Spam SMTP connectors in Exchange Queues

I recently locked down our Exchange Server a bit using the methods outlined in Microsoft's "How to block open SMTP relaying and clean up Exchange Server SMTP queues in Windows Small Business Server" (we use Standard Edition, but the Exchange methods are the same).  Although this solved our problems and cleaned a lot up, I still see about 8 SMTP Connector's in the Queue which are obviously spam related.

For example, the listing will show

MYEMAILSERVER - casinosite.com (SMTP Connector)    SMTP    Default SMTP Virtual Server

I've frozen the obvious connectors, but they still show an unsent email in all of 'em.  I've checked our connectors and found that our one connector is configured properly.

How do I get rid of these open spam connectors?  Shouldn't the queue just show our one default connector instead of a connector for every domain an email is sent to?

Thanks!
Kevin
Kevin SmithAsked:
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rakeshmiglaniCommented:
are you able to delete the emails in these SPAM smtp connectors?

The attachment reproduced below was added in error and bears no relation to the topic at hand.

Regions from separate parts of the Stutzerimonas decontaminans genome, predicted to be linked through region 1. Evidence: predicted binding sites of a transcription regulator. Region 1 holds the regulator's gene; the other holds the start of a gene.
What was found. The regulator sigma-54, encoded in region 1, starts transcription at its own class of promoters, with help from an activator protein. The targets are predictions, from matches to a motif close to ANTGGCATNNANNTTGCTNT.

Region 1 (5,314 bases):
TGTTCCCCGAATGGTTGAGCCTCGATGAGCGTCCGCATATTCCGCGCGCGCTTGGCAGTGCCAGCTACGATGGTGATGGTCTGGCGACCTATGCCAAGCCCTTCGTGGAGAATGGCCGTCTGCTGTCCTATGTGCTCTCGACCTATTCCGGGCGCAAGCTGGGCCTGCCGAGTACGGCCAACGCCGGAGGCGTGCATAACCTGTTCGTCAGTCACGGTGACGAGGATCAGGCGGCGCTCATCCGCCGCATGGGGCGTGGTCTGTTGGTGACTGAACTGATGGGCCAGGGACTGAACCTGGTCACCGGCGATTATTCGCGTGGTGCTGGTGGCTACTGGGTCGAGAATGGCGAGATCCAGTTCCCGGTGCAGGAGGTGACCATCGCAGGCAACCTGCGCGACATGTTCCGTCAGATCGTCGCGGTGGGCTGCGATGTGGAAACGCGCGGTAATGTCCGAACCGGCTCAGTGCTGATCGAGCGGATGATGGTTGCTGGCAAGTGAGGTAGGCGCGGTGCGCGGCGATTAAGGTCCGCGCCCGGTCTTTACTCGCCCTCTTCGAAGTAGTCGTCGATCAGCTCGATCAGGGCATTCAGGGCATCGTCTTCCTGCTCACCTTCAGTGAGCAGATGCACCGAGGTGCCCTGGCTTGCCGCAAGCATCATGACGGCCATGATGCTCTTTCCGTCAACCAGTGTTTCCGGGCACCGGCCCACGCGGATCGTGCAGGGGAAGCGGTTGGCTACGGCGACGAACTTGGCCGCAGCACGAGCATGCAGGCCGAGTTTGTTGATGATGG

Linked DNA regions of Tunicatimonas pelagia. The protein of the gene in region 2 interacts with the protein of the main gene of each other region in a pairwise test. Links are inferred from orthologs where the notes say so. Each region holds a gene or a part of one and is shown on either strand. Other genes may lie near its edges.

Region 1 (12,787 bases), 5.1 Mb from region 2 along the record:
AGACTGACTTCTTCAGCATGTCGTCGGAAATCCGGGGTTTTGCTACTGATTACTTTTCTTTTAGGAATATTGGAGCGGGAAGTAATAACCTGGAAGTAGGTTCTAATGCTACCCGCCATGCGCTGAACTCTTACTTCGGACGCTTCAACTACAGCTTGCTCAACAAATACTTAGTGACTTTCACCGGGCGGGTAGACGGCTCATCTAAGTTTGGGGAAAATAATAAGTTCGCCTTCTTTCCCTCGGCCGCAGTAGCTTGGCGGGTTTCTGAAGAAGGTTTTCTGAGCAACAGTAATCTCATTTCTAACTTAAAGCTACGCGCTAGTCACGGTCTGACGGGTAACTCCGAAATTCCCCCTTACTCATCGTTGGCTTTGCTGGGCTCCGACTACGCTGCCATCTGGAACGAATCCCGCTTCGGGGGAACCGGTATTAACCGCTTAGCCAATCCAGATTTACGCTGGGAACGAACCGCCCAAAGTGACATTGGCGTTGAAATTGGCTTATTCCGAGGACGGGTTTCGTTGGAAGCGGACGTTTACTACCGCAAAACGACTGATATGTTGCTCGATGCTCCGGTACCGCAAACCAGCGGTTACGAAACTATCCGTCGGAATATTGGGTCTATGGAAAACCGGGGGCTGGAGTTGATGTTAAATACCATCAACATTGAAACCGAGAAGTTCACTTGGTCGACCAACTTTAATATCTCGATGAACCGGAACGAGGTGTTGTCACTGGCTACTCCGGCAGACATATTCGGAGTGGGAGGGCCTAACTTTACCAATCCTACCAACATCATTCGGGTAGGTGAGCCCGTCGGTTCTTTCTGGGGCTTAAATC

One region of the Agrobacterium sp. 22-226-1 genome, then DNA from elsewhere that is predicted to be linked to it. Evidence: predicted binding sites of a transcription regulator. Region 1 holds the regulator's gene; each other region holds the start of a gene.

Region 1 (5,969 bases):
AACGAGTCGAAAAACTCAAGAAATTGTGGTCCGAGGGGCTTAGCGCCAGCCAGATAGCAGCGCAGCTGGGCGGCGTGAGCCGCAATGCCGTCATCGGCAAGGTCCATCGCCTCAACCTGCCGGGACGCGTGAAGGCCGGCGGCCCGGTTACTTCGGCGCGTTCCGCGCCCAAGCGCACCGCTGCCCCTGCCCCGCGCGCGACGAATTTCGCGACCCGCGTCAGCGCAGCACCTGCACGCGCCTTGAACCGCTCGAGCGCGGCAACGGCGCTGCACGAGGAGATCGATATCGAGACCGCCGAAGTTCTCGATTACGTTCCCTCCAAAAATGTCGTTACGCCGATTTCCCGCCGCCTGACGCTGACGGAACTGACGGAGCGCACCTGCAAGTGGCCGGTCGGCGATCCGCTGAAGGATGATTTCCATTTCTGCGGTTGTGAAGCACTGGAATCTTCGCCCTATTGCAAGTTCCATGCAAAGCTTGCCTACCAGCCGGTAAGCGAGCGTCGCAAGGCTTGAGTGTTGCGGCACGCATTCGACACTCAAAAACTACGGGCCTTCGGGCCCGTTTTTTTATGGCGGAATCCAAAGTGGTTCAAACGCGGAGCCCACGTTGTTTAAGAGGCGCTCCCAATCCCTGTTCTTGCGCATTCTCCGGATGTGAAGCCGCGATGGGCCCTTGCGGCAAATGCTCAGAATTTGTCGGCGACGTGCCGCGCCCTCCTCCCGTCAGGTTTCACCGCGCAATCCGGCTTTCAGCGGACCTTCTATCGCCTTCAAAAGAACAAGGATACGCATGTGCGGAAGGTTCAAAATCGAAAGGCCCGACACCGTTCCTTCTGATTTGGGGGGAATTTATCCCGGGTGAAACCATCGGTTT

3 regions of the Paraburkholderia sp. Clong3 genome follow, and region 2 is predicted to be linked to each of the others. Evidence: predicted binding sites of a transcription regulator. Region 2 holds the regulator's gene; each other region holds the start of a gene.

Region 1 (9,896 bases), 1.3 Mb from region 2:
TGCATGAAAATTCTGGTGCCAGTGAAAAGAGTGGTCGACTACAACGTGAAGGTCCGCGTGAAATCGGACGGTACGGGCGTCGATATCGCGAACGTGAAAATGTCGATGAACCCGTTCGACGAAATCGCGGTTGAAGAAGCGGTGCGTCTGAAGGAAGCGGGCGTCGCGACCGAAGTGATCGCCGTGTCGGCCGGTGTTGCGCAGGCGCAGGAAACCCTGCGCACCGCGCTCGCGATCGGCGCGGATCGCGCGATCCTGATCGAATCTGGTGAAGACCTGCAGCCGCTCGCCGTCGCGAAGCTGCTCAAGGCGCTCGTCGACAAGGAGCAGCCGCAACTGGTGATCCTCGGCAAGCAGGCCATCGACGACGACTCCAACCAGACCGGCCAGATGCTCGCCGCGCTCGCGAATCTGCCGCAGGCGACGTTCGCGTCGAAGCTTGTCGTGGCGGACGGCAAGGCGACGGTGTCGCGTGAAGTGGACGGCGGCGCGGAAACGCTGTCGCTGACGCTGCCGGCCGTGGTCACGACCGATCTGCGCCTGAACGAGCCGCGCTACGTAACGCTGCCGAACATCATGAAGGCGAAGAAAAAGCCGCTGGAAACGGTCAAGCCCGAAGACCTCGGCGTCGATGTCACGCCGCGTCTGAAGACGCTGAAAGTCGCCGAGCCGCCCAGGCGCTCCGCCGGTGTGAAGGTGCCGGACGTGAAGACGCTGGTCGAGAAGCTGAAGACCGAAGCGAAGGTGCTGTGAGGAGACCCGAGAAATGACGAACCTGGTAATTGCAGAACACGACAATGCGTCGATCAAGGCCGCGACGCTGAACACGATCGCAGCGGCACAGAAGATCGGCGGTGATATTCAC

Kevin SmithAuthor Commented:
yes
rakeshmiglaniCommented:
once you delete the emails in these queues and the queues show as empty, you need to restart the smtp service and the queues are cleared out.
otherwise you can wait for some time and the empty queues will vanish

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brakk0Commented:
They are most likely NDRs (Non Delivery Reports) for spam that was sent to non existent addresses in your domain. They can also be read receipts on spam sent to actual users. This happens when the return address on a message is a non existent domain (or a domain that can't receive email for whatever reason). The messages will sit in your queue until they time out.

This is pretty normal and it's normal to have an SMTP connector for each outgoing domain in your queue. If you right click on one and select "find messages" then "find now" it will most likely show the sender as postmaster@mydomain.com. You can clear the queues by deleting the messages, and after a while, the connectors will disappear, but more will just come back later.

You can limit this by enabling recipient filtering and rejecting email sent to non existent accounts, but I wouldn't do that without enabling SMTP tarpitting to prevent address book harvesting. http://www.msexchange.org/tutorials/Windows-based-SMTP-Tar-Pitting-Explained.html

Kevin SmithAuthor Commented:
Thanks guys...I'm giving 300 to rake 'cause he answered what appeared to be the main question, but brakk gave me some very useful information on the smtp connector's themselves, so I'm giving him 200 for answering the final question.

Thanks!
Kevin
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